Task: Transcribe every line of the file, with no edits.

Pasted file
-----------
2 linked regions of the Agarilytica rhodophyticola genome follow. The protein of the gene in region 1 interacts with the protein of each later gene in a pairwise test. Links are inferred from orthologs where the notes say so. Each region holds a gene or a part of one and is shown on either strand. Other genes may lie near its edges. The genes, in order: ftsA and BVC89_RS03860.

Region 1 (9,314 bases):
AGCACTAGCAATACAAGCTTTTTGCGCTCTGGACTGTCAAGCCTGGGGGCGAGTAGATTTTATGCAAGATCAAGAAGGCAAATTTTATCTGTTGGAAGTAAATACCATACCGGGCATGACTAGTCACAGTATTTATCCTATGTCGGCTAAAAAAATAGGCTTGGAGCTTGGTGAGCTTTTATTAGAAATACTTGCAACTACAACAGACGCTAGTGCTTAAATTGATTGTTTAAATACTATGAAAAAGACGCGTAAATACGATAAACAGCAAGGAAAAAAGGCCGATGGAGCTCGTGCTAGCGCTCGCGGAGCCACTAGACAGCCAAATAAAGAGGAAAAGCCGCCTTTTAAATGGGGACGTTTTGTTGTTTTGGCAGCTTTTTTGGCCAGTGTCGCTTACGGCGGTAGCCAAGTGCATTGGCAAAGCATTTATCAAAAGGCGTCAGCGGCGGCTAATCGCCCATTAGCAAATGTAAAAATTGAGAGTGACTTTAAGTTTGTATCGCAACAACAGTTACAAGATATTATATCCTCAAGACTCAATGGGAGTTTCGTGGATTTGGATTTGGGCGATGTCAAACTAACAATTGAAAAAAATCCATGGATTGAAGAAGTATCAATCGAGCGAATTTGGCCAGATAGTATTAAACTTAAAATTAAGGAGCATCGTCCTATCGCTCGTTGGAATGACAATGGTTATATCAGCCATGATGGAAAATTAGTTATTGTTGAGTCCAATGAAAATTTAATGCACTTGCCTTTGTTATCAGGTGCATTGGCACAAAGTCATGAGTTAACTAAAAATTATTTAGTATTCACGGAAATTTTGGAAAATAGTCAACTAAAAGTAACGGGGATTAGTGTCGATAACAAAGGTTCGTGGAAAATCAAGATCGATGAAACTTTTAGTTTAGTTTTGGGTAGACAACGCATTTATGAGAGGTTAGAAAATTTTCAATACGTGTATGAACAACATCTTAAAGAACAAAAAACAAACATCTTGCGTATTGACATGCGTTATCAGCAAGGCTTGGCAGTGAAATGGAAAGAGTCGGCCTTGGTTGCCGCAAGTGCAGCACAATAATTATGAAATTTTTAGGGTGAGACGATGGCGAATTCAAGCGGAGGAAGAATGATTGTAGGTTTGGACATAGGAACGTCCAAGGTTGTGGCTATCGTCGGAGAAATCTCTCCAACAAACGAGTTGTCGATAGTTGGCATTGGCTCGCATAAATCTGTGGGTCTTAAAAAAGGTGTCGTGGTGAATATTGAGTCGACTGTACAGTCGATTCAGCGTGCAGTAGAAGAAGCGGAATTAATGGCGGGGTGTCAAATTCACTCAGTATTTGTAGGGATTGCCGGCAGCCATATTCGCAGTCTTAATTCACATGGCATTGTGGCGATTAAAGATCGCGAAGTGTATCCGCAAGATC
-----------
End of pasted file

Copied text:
2 linked regions of the Agarilytica rhodophyticola genome follow. The protein of the gene in region 1 interacts with the protein of each later gene in a pairwise test. Links are inferred from orthologs where the notes say so. Each region holds a gene or a part of one and is shown on either strand. Other genes may lie near its edges. The genes, in order: ftsA and BVC89_RS03860.

Region 1 (9,314 bases):
AGCACTAGCAATACAAGCTTTTTGCGCTCTGGACTGTCAAGCCTGGGGGCGAGTAGATTTTATGCAAGATCAAGAAGGCAAATTTTATCTGTTGGAAGTAAATACCATACCGGGCATGACTAGTCACAGTATTTATCCTATGTCGGCTAAAAAAATAGGCTTGGAGCTTGGTGAGCTTTTATTAGAAATACTTGCAACTACAACAGACGCTAGTGCTTAAATTGATTGTTTAAATACTATGAAAAAGACGCGTAAATACGATAAACAGCAAGGAAAAAAGGCCGATGGAGCTCGTGCTAGCGCTCGCGGAGCCACTAGACAGCCAAATAAAGAGGAAAAGCCGCCTTTTAAATGGGGACGTTTTGTTGTTTTGGCAGCTTTTTTGGCCAGTGTCGCTTACGGCGGTAGCCAAGTGCATTGGCAAAGCATTTATCAAAAGGCGTCAGCGGCGGCTAATCGCCCATTAGCAAATGTAAAAATTGAGAGTGACTTTAAGTTTGTATCGCAACAACAGTTACAAGATATTATATCCTCAAGACTCAATGGGAGTTTCGTGGATTTGGATTTGGGCGATGTCAAACTAACAATTGAAAAAAATCCATGGATTGAAGAAGTATCAATCGAGCGAATTTGGCCAGATAGTATTAAACTTAAAATTAAGGAGCATCGTCCTATCGCTCGTTGGAATGACAATGGTTATATCAGCCATGATGGAAAATTAGTTATTGTTGAGTCCAATGAAAATTTAATGCACTTGCCTTTGTTATCAGGTGCATTGGCACAAAGTCATGAGTTAACTAAAAATTATTTAGTATTCACGGAAATTTTGGAAAATAGTCAACTAAAAGTAACGGGGATTAGTGTCGATAACAAAGGTTCGTGGAAAATCAAGATCGATGAAACTTTTAGTTTAGTTTTGGGTAGACAACGCATTTATGAGAGGTTAGAAAATTTTCAATACGTGTATGAACAACATCTTAAAGAACAAAAAACAAACATCTTGCGTATTGACATGCGTTATCAGCAAGGCTTGGCAGTGAAATGGAAAGAGTCGGCCTTGGTTGCCGCAAGTGCAGCACAATAATTATGAAATTTTTAGGGTGAGACGATGGCGAATTCAAGCGGAGGAAGAATGATTGTAGGTTTGGACATAGGAACGTCCAAGGTTGTGGCTATCGTCGGAGAAATCTCTCCAACAAACGAGTTGTCGATAGTTGGCATTGGCTCGCATAAATCTGTGGGTCTTAAAAAAGGTGTCGTGGTGAATATTGAGTCGACTGTACAGTCGATTCAGCGTGCAGTAGAAGAAGCGGAATTAATGGCGGGGTGTCAAATTCACTCAGTATTTGTAGGGATTGCCGGCAGCCATATTCGCAGTCTTAATTCACATGGCATTGTGGCGATTAAAGATCGCGAAGTGTATCCGCAAGATC